Ha Sung-min, center, SK Telecom CEO, poses with Hynix CEO Kwon Oh-chul, left, and Korea Exchange Bank (KEB) senior executive Kim Hyo-sang during a ceremony commemorating SK buying a 3.4 trillion won stake in Hynix held in downtown Seoul, Monday. / Courtesy of SK Telecom
By Kim Yoo-chul
SK Telecom signed a much-anticipated deal for the purchase of a stake in Hynix Semiconductor, Monday, for 3.42 trillion won or some $3.02 billion.
SK said it had agreed with the board of Hynix to buy 21.1 percent of the world’s No. 2 memory chipmaker that includes 101.85 million new shares.
The new share sales plan was mostly aimed to allow the proceeds to flow into the chipmaker. Hynix was reeling from losses over the last few quarters as sluggish demand for chip-using consumer devices dragged down prices.
``It’s been confirmed that SK Telecom will buy the chipmaker for 3.42 trillion won. This includes 44.25 million existing shares, which is 6.4 percent out of the total 21.1 percent,’’ said a company spokeswoman Kim Ji-won.
Hynix board approved the plan to issue 101.85 million new shares to SK Telecom worth 23,000 won each, totaling 2.34 trillion won. SK Telecom will buy existing shares for 24,500 won each for a total of 1.08 trillion won.
``SK has given some 9.1 percent management premium to Hynix shareholders, which is not so bad,’’ said a top-level SK executive, asking not to be identified.
Park Hyun, a senior spokesman for Hynix, declined to comment as the chipmaker hasn’t been authorized to speak about the deal.
SK Telecom was the sole bidder for Hynix, which only trails industry leader Samsung Electronics after the shipbuilding firm STX Group dropped its ``controversial bid.’’ STX later announced that it was dropping all plans for acquisitions.
But it’s questionable whether SK Telecom will get any synergy from the labor- and cost-intensive chipmaker.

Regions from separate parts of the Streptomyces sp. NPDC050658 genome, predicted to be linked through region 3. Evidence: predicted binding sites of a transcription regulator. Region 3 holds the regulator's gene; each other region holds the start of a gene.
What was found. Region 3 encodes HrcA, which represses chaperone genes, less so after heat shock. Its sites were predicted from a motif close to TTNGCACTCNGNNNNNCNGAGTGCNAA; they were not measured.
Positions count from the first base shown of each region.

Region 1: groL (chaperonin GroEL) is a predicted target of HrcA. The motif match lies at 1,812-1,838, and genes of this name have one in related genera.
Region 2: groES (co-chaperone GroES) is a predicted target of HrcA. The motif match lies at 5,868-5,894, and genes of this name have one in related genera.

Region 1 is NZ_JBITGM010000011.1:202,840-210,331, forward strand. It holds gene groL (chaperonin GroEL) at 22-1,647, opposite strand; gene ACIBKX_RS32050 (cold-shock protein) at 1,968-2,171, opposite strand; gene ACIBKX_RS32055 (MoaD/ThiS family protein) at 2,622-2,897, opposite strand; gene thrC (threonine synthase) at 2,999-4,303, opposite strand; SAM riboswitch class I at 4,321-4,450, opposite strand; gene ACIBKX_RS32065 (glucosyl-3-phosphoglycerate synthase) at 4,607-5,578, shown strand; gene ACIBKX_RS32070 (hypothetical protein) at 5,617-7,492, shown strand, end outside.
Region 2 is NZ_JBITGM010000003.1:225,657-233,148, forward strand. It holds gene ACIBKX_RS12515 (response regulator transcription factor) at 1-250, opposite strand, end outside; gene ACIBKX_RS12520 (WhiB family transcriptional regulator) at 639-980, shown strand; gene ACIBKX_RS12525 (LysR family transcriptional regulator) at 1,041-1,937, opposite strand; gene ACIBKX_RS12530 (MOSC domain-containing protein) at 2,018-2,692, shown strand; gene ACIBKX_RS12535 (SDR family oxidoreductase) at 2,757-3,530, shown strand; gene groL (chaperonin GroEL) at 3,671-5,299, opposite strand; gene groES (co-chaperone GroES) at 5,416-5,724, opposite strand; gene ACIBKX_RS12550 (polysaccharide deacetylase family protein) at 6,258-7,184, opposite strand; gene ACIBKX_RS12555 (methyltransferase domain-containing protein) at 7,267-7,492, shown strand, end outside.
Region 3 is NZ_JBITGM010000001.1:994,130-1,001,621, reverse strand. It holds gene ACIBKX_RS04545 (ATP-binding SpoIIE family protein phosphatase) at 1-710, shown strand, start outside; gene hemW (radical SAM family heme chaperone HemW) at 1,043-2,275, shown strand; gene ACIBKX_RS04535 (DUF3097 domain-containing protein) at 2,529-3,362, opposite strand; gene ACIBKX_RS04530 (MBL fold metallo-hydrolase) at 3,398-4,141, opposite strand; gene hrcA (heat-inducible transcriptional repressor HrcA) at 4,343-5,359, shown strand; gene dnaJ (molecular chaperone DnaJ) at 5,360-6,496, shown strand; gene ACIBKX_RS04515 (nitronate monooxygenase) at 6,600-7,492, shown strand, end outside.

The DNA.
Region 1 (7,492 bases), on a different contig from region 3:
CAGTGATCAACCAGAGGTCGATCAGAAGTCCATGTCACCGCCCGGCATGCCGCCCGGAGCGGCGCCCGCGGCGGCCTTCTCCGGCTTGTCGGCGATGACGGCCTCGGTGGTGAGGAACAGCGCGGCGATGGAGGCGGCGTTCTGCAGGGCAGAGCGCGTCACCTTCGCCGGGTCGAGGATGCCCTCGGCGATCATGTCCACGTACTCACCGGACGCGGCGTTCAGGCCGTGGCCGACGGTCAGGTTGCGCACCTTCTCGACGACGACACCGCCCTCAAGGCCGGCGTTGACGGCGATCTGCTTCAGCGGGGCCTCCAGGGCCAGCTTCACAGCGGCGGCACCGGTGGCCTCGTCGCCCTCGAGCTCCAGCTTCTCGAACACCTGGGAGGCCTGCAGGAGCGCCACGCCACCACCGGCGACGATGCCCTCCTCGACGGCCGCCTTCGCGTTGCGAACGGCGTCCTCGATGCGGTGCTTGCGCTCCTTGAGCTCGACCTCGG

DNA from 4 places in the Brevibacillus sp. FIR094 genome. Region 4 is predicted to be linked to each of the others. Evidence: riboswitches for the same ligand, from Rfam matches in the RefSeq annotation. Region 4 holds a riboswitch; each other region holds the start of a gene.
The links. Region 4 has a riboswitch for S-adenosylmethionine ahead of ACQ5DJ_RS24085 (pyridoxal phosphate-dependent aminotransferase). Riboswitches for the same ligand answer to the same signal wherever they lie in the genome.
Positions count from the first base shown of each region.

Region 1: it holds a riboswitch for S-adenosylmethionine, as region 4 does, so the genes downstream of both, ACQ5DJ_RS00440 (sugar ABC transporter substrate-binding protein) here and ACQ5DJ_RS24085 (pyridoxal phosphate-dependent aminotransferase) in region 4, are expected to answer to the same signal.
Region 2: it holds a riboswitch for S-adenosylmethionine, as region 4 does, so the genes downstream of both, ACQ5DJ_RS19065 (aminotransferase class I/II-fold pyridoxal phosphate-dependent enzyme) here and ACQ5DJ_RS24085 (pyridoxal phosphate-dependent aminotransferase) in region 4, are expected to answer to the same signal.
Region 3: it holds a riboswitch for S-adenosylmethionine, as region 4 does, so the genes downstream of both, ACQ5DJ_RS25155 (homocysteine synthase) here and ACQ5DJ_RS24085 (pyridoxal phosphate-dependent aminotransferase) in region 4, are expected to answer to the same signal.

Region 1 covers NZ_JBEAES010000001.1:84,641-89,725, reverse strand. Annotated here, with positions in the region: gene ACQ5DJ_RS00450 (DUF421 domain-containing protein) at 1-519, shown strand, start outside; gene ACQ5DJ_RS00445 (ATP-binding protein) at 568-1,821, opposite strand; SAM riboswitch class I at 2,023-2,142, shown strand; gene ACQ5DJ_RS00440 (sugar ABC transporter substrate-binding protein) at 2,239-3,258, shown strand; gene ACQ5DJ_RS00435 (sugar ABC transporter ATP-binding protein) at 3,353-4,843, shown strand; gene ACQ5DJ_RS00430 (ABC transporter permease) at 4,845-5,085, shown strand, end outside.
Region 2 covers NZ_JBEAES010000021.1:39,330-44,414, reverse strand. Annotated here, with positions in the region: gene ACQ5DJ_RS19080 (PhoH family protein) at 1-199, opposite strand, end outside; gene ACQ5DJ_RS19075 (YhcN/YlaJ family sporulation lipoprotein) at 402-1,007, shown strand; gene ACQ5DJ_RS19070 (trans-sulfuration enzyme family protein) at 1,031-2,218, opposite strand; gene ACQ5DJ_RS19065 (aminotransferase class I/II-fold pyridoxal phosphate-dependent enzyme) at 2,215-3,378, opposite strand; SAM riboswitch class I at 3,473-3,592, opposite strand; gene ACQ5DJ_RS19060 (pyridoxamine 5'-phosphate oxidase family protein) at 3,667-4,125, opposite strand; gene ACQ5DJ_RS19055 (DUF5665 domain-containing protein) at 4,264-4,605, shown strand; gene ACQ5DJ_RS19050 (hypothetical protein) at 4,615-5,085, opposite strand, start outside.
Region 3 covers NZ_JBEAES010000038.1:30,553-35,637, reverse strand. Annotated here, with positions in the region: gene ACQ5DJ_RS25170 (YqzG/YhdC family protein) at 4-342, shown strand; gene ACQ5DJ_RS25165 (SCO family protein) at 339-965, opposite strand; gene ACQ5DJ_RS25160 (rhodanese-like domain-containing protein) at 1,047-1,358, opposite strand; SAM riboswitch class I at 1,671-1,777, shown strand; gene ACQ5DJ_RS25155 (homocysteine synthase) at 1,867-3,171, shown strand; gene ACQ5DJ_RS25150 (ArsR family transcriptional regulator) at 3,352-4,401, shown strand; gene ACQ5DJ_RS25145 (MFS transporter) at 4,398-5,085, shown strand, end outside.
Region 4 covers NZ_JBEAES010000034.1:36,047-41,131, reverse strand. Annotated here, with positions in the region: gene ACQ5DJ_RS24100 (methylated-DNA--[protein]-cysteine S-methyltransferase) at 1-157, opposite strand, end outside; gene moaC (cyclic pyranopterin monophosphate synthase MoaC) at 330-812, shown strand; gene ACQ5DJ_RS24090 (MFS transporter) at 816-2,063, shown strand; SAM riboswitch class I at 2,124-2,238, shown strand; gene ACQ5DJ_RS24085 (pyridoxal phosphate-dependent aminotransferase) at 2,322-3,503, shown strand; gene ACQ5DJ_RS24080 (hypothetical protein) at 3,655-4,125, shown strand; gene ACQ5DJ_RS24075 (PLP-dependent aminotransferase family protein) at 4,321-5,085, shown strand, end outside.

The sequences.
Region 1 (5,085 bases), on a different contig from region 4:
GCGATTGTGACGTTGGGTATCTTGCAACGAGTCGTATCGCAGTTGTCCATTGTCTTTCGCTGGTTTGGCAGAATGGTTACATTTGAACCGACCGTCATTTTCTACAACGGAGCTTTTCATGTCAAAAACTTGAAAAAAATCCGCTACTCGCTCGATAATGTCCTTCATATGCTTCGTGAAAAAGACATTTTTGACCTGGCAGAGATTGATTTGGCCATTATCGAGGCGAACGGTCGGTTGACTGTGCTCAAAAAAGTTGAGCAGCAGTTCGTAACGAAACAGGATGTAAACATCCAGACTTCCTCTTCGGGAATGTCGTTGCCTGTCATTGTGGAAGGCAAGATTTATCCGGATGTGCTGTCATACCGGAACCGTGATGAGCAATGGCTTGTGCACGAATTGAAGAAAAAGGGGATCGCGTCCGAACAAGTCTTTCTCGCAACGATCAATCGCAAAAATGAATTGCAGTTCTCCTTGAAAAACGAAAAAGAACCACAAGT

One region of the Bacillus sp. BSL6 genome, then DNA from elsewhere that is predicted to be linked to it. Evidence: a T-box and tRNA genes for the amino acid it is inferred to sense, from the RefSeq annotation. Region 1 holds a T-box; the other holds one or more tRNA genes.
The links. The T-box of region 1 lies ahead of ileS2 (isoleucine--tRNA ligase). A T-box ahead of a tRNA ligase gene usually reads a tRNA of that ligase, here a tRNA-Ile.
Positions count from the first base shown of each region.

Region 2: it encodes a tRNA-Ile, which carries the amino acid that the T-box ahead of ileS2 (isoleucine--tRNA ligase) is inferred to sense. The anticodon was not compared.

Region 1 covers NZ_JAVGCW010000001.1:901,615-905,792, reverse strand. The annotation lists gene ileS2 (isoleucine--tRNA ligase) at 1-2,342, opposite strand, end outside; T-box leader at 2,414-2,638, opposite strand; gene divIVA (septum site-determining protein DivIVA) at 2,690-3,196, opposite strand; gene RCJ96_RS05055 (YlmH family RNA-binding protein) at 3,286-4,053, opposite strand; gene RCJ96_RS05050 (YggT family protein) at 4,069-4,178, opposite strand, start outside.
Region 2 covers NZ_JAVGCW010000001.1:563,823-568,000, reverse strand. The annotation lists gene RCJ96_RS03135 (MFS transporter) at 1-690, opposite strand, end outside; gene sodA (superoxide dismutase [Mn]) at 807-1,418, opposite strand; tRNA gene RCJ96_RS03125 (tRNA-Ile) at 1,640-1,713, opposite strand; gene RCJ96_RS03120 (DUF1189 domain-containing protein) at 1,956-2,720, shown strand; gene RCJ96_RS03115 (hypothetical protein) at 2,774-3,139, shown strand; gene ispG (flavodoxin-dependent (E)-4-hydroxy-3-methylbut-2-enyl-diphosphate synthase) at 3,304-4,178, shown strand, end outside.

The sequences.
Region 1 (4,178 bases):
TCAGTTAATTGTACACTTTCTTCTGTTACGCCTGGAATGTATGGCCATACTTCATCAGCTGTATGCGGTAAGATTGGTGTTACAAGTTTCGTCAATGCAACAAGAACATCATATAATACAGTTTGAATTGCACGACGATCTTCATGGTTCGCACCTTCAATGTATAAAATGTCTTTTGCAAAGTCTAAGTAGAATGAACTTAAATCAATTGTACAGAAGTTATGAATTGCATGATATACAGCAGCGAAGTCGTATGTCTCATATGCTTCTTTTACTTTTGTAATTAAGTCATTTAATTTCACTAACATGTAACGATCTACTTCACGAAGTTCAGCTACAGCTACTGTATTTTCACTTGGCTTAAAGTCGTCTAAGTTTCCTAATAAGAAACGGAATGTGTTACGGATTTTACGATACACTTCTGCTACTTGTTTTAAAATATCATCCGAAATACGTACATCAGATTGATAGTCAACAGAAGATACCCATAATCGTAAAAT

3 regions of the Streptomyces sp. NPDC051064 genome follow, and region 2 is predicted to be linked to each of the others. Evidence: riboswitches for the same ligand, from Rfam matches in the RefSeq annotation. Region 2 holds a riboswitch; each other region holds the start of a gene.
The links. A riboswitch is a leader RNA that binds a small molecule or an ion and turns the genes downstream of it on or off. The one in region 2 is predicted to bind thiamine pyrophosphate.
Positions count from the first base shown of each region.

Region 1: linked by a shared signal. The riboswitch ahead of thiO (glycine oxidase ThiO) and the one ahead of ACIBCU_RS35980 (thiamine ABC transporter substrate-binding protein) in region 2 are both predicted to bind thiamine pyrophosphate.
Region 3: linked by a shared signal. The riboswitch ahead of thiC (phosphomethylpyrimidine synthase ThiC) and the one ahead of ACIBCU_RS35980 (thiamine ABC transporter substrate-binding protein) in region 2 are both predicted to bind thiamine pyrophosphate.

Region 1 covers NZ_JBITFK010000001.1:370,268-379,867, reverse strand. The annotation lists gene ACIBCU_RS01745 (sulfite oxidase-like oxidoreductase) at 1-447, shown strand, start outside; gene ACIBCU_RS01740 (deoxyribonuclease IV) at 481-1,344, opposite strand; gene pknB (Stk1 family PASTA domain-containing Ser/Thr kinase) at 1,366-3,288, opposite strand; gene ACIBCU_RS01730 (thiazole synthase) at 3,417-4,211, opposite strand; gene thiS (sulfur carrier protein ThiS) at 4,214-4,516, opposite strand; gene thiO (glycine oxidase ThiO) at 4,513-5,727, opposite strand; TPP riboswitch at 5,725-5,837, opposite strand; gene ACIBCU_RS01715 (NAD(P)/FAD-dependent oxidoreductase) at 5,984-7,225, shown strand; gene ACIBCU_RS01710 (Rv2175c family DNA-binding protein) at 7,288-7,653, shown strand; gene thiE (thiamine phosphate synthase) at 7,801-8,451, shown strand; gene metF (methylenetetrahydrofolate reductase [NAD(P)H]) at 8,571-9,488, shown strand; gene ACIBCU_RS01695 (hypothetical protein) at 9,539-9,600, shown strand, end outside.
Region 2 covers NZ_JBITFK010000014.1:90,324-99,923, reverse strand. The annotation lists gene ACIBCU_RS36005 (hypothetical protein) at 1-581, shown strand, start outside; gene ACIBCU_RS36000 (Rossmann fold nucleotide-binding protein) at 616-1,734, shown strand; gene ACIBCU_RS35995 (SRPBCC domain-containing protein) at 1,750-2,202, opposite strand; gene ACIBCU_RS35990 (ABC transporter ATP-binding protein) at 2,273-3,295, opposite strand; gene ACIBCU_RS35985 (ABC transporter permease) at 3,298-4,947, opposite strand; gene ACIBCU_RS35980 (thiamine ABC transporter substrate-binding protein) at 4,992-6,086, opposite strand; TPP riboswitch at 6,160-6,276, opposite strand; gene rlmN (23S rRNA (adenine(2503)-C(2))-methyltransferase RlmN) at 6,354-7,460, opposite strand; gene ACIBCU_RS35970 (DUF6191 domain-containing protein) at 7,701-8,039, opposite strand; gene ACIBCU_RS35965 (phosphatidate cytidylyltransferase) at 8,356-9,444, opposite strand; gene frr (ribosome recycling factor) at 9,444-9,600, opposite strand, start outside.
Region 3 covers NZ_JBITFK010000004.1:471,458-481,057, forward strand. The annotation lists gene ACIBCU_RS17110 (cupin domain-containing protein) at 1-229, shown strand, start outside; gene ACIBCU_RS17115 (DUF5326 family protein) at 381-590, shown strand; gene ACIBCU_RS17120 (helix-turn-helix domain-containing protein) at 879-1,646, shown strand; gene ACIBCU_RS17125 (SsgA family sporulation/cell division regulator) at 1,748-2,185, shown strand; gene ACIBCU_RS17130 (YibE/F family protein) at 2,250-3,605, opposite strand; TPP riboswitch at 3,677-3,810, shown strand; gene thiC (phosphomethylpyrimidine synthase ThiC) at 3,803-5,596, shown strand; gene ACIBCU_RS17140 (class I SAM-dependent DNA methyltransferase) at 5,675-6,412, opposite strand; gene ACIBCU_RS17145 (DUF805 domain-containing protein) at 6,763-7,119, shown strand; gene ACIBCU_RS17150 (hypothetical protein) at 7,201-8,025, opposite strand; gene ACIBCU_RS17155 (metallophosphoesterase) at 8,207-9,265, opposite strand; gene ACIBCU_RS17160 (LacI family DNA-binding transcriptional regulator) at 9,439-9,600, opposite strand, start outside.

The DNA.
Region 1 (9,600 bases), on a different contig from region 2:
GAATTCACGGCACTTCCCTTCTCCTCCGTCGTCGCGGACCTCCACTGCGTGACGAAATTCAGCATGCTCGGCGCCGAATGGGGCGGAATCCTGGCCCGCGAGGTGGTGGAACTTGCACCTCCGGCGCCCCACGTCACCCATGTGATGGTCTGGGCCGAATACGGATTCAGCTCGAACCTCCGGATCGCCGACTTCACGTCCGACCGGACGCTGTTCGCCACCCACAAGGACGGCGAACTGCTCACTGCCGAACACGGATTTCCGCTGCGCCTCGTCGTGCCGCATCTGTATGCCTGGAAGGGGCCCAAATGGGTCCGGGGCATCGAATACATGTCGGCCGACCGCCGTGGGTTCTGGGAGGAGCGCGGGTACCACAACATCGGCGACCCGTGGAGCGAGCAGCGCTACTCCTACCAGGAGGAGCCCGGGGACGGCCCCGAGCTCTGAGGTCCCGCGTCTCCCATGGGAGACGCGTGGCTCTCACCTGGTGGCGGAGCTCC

Chief executive Ha Sung-min said earlier the firm would transform Hynix into a company providing quality system-on-chip solutions, which are categorized as non-memory chips that are more profitable than conventional memory chips.
These are used to control entire computing systems and mobile application processors are an example. Memory chips such as DRAMs and NAND flashes just read and store data, and there sales are cyclical.
``SK is consistently saying that it is looking to the non-memory sector, however, that’s currently regarded as tough as Hynix is still heavily dependent upon the memory business,’’ said a fund manager from a Europe-based investment bank in Seoul adding he is considering selling SK Telecom shares.
``SK Telecom’s plan looks mid-to-long term. SK should unveil more details on how it will effectively develop Hynix’ non-memory strengths,’’ added the manager.
Hynix plans to invest more for NAND flashes in an apparent strategy to catch up with the booming sales of smartphones and tablets. NANDs store data even when switched off, therefore they are vital for high-end digital devices.
Park from Hynix said the chipmaker is mulling investing more in NAND, however, declined to unveil details citing the sensitivity of the issue.
Hynix shareholders have tried to get new owner for Hynix for a decade, however, previous attempts failed mainly because of the huge investment needed Hynix.
In the third quarter, Hynix reported a net loss of 562.62 billion won compared with a record net profit of 1.04 trillion won a year earlier amid a bearish market.